Hidden in the shadows, with eyes like hawks, IDF (Zahal) snipers can spend hours watching the enemy. They must often make life-or-death decisions, especially when confronting a terrorist who seeks to attack Israeli civilians.
Late one night in 2007, IDF (Zahal) snipers set up a camouflaged position near the Gaza border. Moments later, five Hamas terrorists and their commander came into view. The soldiers immediately opened fire, striking the enemy forces before they had a chance to fire back. The IDF (Zahal)’s “Hawk” snipers are always prepared to carry out missions like this one. Their pinpoint accuracy can stop a terrorist’s attack or prevent his advance into Israel’s territory.
In a recent “Hawk” exercise, members of the team competed to see who could strike practice targets with the highest accuracy. The soldiers worked in pairs consisting of a sniper and an observer. Observers analyzed distance, weather conditions and wind speed, and then transmitted this information to the snipers. Although the targets were too far away to be seen by the naked eye, distance was no obstacle for these soldiers. “There’s a target at one o’clock; do you see it?” one observer asked his teammate, indicating a target 900 meters away. The sniper confirmed, held his breath and shot.
“If the sniper misses his target, the observer makes adjustments right away and gives the sniper new data,” explained Lieutenant Rotem, commander of the Hawks. The soldiers go through 14 months of intensive training to become Hawks. Their training is the same as that of reconnaissance battalion soldiers, “but a little more difficult,” Lt. Rotem explained. “They carry weights that are 60 percent – sometimes even 90 percent – of their body mass. It’s incredibly hard when you have to do that for 30 kilometers (18.6 mi.).”
During training, soldiers learn how to work independently. “By the end, they can perform special missions and reach targets more than a mile away. This is what distinguishes us from others: the ability to act alone in enemy territory,” the commander added.
“It’s never easy and it requires self-confidence,” he continued. “Another quality that we develop is the ability to locate [enemy] snipers. We must be able to imagine what the other sniper would do, get into position and think like the enemy. We also teach soldiers to pay attention to small details and track a target. Nothing goes unnoticed.”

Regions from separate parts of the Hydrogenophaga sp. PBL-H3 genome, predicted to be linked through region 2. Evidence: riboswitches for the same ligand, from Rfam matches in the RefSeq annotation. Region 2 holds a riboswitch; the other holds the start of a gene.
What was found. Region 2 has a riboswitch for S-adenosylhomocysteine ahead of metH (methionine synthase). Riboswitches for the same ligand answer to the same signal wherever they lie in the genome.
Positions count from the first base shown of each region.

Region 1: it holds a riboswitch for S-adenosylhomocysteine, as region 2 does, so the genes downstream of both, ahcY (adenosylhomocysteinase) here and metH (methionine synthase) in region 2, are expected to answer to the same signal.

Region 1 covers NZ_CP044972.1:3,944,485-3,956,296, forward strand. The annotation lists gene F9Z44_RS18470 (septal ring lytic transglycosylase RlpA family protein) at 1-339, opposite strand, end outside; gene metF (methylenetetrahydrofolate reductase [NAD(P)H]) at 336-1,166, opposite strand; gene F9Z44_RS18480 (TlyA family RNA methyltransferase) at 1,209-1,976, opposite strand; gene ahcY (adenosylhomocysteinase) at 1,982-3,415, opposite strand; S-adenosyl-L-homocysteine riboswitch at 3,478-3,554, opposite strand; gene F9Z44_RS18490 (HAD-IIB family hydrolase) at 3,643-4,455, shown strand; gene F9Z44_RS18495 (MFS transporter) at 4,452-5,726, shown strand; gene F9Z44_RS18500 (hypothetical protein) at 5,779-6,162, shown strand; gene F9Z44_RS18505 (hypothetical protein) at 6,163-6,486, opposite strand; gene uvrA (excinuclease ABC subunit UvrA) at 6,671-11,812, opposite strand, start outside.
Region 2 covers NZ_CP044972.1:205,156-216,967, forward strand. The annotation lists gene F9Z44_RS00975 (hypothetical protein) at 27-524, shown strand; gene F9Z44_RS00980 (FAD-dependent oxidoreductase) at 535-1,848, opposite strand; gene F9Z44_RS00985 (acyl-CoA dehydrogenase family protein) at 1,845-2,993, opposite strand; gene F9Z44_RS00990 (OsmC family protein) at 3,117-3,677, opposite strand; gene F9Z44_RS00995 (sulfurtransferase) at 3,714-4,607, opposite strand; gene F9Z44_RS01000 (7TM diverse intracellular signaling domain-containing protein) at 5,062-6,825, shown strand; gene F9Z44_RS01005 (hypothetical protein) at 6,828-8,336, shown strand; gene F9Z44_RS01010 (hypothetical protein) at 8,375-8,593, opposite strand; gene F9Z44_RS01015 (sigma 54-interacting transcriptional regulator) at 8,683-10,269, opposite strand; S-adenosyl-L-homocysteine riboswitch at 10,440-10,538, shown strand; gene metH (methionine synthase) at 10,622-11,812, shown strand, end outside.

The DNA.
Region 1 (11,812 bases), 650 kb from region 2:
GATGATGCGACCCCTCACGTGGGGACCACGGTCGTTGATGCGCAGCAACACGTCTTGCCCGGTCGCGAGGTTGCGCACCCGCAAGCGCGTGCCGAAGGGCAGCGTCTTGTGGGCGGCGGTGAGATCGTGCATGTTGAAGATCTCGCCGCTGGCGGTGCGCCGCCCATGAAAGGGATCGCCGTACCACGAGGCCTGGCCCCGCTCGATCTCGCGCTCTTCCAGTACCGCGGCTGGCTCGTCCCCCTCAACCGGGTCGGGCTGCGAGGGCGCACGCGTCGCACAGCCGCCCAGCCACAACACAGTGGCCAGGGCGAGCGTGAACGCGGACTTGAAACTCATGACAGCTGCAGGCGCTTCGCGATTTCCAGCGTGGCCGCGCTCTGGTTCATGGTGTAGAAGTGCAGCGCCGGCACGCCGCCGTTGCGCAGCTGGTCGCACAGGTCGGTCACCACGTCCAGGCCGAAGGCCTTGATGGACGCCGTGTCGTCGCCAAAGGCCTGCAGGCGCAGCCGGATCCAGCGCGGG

The snipers work under enormous pressure. They must often make difficult life-or-death decisions, especially when confronted by a terrorist whose goal is to attack Israeli civilians. “Once the target is in view, everything happens quickly. You must have a clear frame of mind when you point the gun,” Lt. Rotem said. “Once the mission has been completed, there is a mixed feeling of accomplishment and the knowledge that you just took a human life. You saw it up close. It is not easy to accept. I stand by what I do, though, because these people were aiming at me, my friends and the people of Israel.”
The snipers must be prepared to strike at any moment. “Sometimes you can be focused for two hours and nothing happens. Then, the target comes and you have two seconds to focus. If you close your eyes or are not vigilant enough, you lose the target. One second. That’s all the time it takes.”
Lt. Rotem tries his best to impart his experience to new recruits. His team leads all reconnaissance battalion activities. Snipers and observers direct the troops on the ground because of the valuable intelligence data they have. “We also know how to direct helicopters or artillery because of our intelligence.”
Staff Sergeant Itamar, another member of the Hawk team, is always looking for new ways to improve the squad. “At the operational level, we are one of the most important squads in the battalion,” he said. “We learn something new in every operation. Though our squad is small, it is filled with big thinkers.”
Asked whether these soldiers are ready for the challenges that could arise in the south and the north of Israel, Staff Sergeant Daniel, another corporal team leader, replied: “Of course we’re ready. Without a doubt.” Carrying all of their heavy gear, panting and sweating, the snipers disappear into the field.
This article was originally posted in Herbew on Pazam